No Time to Lose

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In my state of North Carolina, Governor Roy Cooper has now issued a statewide stay-at-home order to slow the spread of the coronavirus. Effective March 30 to April 29, the order prohibits gatherings of over ten people, requires people to remain six feet apart, and limits activities outside the home to visits to essential businesses, outside exercise, and assistance to relatives.

One might ask why a state with only four deaths, in contrast to over 600 in the state of New York, is taking such drastic action, with obvious economic implications. Why not wait until the situation is more clearly a crisis? Why not do as President Trump recommends—try to identify “low-risk” counties where life can be allowed to go on as usual?

Exponential growth

I think that such objections reflect a misunderstanding of the problem. They underestimate the power of exponential growth to turn a numerically small problem into a major disaster very quickly. We should have learned that lesson by now from observing what happened in Italy (which leads the world in coronavirus deaths) or New York (which leads the states).

The numbers of cases and deaths are changing as I write this. Within a few days, the numbers I cite in this post may well have doubled. Infections and deaths from infectious diseases increase exponentially rather than linearly. They increase not by the same increment every day, but by an increasing increment every day. The greater the number of people already infected, the greater the number of others who can contract it from them, until the virus runs out of people to infect.

At first, the rate of exponential growth can be extremely high, with infections doubling every day or two. This is especially true for a new virus, for several reasons. No one has immunity yet; there isn’t widespread testing to identify and quarantine the infected; and countermeasures like physical distancing have not yet been adopted. Eventually, the rate of spread will slow because all these things change. Many people have recovered from the disease and are now immune; testing becomes more routine; and people take more precautions.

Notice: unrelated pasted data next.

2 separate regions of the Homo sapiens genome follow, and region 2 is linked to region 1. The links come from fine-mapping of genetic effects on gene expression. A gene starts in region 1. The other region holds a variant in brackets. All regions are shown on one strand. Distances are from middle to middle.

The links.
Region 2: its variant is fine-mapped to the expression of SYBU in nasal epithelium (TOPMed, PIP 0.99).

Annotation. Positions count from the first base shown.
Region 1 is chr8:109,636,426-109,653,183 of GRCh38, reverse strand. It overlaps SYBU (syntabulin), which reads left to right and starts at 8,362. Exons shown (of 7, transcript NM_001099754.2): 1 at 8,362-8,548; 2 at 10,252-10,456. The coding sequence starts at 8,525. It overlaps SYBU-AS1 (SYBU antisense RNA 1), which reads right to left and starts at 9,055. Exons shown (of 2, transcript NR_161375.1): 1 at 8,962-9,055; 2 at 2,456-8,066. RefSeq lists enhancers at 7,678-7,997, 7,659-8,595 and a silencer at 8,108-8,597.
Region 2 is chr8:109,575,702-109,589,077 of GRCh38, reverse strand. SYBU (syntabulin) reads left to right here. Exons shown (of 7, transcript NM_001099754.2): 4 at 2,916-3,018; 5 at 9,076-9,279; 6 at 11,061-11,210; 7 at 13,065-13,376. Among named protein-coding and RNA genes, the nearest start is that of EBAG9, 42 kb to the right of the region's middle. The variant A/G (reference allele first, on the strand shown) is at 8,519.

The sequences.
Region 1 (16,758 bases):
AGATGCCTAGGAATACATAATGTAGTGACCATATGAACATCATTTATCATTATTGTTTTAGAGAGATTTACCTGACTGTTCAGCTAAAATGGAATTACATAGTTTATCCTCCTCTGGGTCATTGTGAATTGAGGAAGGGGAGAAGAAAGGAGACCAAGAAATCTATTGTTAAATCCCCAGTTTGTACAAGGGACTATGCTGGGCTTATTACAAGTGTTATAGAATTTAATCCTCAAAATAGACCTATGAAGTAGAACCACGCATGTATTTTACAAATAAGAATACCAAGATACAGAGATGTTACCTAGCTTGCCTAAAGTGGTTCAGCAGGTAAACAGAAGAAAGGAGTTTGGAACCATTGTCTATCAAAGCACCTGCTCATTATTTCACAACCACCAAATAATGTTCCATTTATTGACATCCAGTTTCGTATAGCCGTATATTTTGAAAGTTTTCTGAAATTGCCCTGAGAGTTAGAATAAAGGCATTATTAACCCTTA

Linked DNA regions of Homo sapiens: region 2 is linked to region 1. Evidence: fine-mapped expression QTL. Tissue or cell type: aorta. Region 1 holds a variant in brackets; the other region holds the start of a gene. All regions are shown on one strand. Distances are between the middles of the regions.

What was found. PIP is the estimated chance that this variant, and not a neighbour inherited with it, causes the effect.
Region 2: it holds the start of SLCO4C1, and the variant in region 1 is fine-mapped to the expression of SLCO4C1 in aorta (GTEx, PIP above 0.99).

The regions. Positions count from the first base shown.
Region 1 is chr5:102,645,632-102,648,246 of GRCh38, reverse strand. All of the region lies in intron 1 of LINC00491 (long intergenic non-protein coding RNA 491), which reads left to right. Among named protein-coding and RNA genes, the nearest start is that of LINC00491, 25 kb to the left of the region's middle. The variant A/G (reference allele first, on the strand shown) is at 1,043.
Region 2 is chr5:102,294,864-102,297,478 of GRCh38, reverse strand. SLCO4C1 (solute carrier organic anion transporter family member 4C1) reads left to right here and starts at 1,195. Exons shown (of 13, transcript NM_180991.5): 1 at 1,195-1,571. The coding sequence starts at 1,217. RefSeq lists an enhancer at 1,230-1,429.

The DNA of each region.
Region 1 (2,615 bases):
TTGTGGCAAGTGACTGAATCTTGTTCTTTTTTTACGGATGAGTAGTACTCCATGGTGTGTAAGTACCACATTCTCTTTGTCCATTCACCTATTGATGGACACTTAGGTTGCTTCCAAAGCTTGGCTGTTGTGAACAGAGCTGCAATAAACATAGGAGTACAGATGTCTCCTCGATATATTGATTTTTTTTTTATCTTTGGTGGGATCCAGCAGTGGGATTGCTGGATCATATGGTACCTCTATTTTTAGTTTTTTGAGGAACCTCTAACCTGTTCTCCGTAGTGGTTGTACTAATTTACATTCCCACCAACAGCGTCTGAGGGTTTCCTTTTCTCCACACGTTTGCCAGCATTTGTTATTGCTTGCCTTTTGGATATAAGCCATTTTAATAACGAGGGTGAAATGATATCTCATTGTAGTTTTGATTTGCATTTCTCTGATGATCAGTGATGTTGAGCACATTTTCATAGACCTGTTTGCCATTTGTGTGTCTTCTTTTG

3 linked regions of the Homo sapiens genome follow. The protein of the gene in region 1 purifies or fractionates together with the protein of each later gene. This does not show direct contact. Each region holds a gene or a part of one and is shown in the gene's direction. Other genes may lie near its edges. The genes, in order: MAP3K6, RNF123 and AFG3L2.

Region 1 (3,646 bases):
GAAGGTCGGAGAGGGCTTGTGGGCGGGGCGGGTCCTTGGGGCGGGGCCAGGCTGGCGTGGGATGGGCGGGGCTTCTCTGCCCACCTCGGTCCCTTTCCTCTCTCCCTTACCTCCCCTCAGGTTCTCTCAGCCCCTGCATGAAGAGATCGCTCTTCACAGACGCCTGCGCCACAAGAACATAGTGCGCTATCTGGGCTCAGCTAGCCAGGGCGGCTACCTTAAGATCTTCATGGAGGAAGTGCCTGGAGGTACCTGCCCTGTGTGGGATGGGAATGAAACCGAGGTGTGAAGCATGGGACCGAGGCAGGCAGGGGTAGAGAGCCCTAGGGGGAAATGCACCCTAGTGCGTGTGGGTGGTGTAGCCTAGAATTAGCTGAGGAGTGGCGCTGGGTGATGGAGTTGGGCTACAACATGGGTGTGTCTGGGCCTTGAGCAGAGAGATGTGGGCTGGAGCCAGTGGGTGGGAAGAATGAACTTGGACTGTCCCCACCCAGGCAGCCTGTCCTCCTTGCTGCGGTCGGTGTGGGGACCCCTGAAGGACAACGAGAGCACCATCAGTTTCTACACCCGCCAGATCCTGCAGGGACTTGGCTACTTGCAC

The best way to grasp the implications of exponential growth is to consider the time it takes infections to double. If they double every six days, they will double five times in a month, which is an increase by a factor of 32. A hundred cases would grow to 3,200 cases in a month. But if infections double every two days, which is quite common in the initial stage of the process, that is fifteen doublings in a months, or an increase by a factor of 32,768. At that rate the initial hundred cases grows into 3,276,800!

Slowing the growth rate by increasing the doubling time by even a day or two can make the difference between a serious problem and a catastrophe. Graphically, it is known as bending or flattening the curve. That spreads the cases out over a longer time, so that health care facilities are not overwhelmed. After all, most hospitalizations are resolved either by recovery (hopefully) or death (sadly) within a few days or weeks. In addition, the longer people can put off getting sick, the greater the possibility of a better treatment or even a vaccine.

Mortality trends

Now for some real numbers. I’ve taken these mortality numbers from Our World in Data for countries, and The Washington Post for states. Again I caution that they are changing rapidly.

Coronavirus deaths for the world as a whole are currently doubling every six days. Doubling times are shorter for the most affected countries—three days for the United States and Germany, four days for Spain, France, United Kingdom and Netherlands. A glimmer of hope is that Italy, the country with the most deaths so far, has now increased its doubling time to seven days. China, where the virus apparently originated, has flattened its curve even more, although the official numbers may not be entirely reliable.

The United States is now the leading country in known infections. Its rapid growth in deaths will probably make it the mortality leader as well in the near future. The US response has been scandalously slow, especially in the area of testing. Our failure to test and quarantine suspected cases has made a general lockdown more essential.

In the states with the most rapid growth in infections, such as New York, New Jersey, Michigan and Louisiana, deaths are doubling every two days. On the other hand, the state with the first big surge in mortality—Washington—has flattened its curve somewhat and is now doubling only every six days. More states need to move in that direction.

Safe places?

The most important point is that a relatively low caseload at the moment is no reason to carry on business as usual. What matters is the rate of growth, and states like North Carolina need to take preventive measures now to keep it as low as possible.

Nor can we assume that the rural counties or states with fewer cases so far are not at risk. If the distribution of mortality turns out to resemble that of flu, then states like Nebraska and the Dakotas will eventually exceed more urbanized states in death rates, perhaps because of more limited access to hospital care.

Governors like Roy Cooper are doing the right thing by telling people to stay home throughout the state, not just in areas initially affected, like Charlotte and Raleigh-Durham. More complacent governors ought to pay attention.

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